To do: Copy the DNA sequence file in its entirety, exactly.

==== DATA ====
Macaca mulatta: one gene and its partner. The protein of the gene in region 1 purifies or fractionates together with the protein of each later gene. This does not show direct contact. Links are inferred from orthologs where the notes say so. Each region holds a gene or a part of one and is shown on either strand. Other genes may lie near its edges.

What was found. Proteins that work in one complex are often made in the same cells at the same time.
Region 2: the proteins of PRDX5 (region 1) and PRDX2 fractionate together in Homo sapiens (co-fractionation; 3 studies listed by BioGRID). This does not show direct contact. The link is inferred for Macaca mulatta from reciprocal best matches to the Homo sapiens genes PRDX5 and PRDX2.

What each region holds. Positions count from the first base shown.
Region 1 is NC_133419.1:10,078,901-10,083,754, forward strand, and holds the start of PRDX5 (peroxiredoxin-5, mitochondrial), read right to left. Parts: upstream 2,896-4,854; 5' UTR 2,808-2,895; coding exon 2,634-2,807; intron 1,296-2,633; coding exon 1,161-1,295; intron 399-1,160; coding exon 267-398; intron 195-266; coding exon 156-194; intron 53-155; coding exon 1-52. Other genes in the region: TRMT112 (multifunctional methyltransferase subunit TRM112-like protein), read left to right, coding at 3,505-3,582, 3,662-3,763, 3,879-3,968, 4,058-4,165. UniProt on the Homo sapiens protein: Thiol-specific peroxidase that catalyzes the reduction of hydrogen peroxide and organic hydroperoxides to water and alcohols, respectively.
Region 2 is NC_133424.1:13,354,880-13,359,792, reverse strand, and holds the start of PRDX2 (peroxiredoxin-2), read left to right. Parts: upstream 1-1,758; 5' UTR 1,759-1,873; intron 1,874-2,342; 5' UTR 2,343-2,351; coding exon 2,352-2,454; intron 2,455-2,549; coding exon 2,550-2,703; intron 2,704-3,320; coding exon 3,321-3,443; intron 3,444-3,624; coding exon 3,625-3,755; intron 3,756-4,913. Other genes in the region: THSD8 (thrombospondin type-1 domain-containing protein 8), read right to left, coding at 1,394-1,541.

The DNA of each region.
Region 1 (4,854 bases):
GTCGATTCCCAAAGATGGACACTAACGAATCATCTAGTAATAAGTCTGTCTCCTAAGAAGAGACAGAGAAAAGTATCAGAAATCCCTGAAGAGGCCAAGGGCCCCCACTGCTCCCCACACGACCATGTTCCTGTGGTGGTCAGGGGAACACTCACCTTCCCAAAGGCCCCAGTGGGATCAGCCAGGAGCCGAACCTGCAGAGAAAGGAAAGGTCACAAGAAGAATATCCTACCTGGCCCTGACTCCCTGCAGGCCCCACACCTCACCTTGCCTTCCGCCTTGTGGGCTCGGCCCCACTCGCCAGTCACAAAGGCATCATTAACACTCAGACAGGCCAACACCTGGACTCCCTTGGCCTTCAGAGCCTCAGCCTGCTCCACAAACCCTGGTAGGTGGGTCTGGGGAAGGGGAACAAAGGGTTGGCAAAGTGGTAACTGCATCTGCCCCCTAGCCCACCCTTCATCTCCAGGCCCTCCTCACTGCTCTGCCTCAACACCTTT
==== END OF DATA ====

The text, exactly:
Macaca mulatta: one gene and its partner. The protein of the gene in region 1 purifies or fractionates together with the protein of each later gene. This does not show direct contact. Links are inferred from orthologs where the notes say so. Each region holds a gene or a part of one and is shown on either strand. Other genes may lie near its edges.

What was found. Proteins that work in one complex are often made in the same cells at the same time.
Region 2: the proteins of PRDX5 (region 1) and PRDX2 fractionate together in Homo sapiens (co-fractionation; 3 studies listed by BioGRID). This does not show direct contact. The link is inferred for Macaca mulatta from reciprocal best matches to the Homo sapiens genes PRDX5 and PRDX2.

What each region holds. Positions count from the first base shown.
Region 1 is NC_133419.1:10,078,901-10,083,754, forward strand, and holds the start of PRDX5 (peroxiredoxin-5, mitochondrial), read right to left. Parts: upstream 2,896-4,854; 5' UTR 2,808-2,895; coding exon 2,634-2,807; intron 1,296-2,633; coding exon 1,161-1,295; intron 399-1,160; coding exon 267-398; intron 195-266; coding exon 156-194; intron 53-155; coding exon 1-52. Other genes in the region: TRMT112 (multifunctional methyltransferase subunit TRM112-like protein), read left to right, coding at 3,505-3,582, 3,662-3,763, 3,879-3,968, 4,058-4,165. UniProt on the Homo sapiens protein: Thiol-specific peroxidase that catalyzes the reduction of hydrogen peroxide and organic hydroperoxides to water and alcohols, respectively.
Region 2 is NC_133424.1:13,354,880-13,359,792, reverse strand, and holds the start of PRDX2 (peroxiredoxin-2), read left to right. Parts: upstream 1-1,758; 5' UTR 1,759-1,873; intron 1,874-2,342; 5' UTR 2,343-2,351; coding exon 2,352-2,454; intron 2,455-2,549; coding exon 2,550-2,703; intron 2,704-3,320; coding exon 3,321-3,443; intron 3,444-3,624; coding exon 3,625-3,755; intron 3,756-4,913. Other genes in the region: THSD8 (thrombospondin type-1 domain-containing protein 8), read right to left, coding at 1,394-1,541.

The DNA of each region.
Region 1 (4,854 bases):
GTCGATTCCCAAAGATGGACACTAACGAATCATCTAGTAATAAGTCTGTCTCCTAAGAAGAGACAGAGAAAAGTATCAGAAATCCCTGAAGAGGCCAAGGGCCCCCACTGCTCCCCACACGACCATGTTCCTGTGGTGGTCAGGGGAACACTCACCTTCCCAAAGGCCCCAGTGGGATCAGCCAGGAGCCGAACCTGCAGAGAAAGGAAAGGTCACAAGAAGAATATCCTACCTGGCCCTGACTCCCTGCAGGCCCCACACCTCACCTTGCCTTCCGCCTTGTGGGCTCGGCCCCACTCGCCAGTCACAAAGGCATCATTAACACTCAGACAGGCCAACACCTGGACTCCCTTGGCCTTCAGAGCCTCAGCCTGCTCCACAAACCCTGGTAGGTGGGTCTGGGGAAGGGGAACAAAGGGTTGGCAAAGTGGTAACTGCATCTGCCCCCTAGCCCACCCTTCATCTCCAGGCCCTCCTCACTGCTCTGCCTCAACACCTTT